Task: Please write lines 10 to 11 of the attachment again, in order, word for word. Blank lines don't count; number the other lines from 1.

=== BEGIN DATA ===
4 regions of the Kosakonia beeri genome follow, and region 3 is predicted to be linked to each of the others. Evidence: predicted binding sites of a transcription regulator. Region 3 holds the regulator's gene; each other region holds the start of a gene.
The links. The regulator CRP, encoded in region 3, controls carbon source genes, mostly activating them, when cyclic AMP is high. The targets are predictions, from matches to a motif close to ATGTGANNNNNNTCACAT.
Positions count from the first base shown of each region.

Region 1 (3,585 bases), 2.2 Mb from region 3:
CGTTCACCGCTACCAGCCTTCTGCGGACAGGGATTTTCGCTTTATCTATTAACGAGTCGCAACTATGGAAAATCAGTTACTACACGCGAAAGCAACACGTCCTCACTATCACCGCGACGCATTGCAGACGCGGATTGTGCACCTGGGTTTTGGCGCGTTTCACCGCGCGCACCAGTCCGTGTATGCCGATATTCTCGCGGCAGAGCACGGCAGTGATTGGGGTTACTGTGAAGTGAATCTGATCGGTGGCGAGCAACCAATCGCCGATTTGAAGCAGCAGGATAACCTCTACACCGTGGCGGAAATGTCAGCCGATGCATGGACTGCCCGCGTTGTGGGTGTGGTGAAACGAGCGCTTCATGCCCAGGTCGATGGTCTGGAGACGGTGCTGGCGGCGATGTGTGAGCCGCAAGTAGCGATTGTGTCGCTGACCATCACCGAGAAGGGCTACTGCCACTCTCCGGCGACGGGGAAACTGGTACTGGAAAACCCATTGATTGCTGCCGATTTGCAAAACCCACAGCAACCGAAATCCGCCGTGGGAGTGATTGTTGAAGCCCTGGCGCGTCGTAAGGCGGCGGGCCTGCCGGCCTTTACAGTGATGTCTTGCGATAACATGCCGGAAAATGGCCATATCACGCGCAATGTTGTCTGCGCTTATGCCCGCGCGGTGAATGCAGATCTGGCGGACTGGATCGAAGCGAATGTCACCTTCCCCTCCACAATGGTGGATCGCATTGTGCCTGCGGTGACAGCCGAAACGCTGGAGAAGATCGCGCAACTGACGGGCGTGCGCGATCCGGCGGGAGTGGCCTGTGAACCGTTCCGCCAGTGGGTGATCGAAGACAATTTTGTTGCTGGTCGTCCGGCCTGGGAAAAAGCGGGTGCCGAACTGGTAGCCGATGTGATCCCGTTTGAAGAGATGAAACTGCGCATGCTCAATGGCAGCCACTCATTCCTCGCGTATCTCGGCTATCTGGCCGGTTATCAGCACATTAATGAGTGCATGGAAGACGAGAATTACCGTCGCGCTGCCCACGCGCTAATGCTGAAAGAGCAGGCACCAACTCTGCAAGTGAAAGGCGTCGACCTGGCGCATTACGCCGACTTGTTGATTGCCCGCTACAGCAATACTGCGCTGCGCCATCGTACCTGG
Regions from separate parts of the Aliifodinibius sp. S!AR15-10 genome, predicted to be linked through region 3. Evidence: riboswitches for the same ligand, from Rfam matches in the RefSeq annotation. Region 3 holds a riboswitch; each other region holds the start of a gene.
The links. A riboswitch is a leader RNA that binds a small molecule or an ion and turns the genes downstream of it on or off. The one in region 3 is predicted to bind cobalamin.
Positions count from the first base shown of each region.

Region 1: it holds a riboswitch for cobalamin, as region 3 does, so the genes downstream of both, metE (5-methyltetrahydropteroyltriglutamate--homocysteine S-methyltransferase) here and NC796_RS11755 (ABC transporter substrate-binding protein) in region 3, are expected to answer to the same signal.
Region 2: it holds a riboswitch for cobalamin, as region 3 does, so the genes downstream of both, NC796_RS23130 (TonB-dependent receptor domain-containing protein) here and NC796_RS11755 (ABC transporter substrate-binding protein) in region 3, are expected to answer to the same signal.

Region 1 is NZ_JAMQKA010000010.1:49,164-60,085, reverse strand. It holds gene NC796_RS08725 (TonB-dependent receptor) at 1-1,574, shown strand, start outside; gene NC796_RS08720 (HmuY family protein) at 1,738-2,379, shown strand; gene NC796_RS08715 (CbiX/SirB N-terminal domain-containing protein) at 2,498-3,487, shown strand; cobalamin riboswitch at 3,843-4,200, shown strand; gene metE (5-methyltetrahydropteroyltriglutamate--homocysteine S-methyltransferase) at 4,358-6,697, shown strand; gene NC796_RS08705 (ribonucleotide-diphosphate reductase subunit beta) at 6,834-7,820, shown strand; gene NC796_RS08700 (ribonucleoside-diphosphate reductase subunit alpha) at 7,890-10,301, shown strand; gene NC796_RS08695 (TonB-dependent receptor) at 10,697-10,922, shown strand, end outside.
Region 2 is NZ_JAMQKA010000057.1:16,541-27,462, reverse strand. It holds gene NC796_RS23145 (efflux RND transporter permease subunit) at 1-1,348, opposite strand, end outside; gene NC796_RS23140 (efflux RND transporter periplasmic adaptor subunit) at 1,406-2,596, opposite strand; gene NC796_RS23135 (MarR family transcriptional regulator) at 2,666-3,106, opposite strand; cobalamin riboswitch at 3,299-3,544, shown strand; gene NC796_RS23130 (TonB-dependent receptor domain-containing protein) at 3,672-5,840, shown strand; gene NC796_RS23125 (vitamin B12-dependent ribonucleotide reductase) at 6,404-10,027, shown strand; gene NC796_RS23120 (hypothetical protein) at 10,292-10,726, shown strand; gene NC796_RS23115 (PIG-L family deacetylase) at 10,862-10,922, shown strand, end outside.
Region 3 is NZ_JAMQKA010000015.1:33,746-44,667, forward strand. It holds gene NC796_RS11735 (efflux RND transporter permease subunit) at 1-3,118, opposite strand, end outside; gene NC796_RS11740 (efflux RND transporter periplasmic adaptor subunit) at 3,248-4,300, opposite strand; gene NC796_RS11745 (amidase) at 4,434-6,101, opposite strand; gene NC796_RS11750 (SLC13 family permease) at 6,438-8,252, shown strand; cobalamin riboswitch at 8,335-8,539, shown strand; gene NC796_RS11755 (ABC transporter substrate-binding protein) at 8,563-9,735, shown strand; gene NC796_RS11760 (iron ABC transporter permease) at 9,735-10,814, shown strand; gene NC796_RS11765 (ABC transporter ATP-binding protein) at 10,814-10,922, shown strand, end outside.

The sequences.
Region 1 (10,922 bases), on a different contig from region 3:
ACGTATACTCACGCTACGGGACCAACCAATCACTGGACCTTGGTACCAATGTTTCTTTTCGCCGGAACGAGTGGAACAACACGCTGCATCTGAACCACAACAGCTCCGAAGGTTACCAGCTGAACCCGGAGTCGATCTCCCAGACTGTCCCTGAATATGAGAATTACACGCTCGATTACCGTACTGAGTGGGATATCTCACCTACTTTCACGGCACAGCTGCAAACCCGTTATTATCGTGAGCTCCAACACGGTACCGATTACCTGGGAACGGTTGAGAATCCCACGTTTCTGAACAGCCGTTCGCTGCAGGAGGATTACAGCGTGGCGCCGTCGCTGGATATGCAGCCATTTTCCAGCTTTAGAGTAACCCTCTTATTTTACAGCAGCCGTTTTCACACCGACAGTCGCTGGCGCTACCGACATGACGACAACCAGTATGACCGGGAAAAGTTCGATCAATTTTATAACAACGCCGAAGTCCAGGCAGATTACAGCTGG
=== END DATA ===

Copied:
Region 2: it holds a riboswitch for cobalamin, as region 3 does, so the genes downstream of both, NC796_RS23130 (TonB-dependent receptor domain-containing protein) here and NC796_RS11755 (ABC transporter substrate-binding protein) in region 3, are expected to answer to the same signal.

Region 1 is NZ_JAMQKA010000010.1:49,164-60,085, reverse strand. It holds gene NC796_RS08725 (TonB-dependent receptor) at 1-1,574, shown strand, start outside; gene NC796_RS08720 (HmuY family protein) at 1,738-2,379, shown strand; gene NC796_RS08715 (CbiX/SirB N-terminal domain-containing protein) at 2,498-3,487, shown strand; cobalamin riboswitch at 3,843-4,200, shown strand; gene metE (5-methyltetrahydropteroyltriglutamate--homocysteine S-methyltransferase) at 4,358-6,697, shown strand; gene NC796_RS08705 (ribonucleotide-diphosphate reductase subunit beta) at 6,834-7,820, shown strand; gene NC796_RS08700 (ribonucleoside-diphosphate reductase subunit alpha) at 7,890-10,301, shown strand; gene NC796_RS08695 (TonB-dependent receptor) at 10,697-10,922, shown strand, end outside.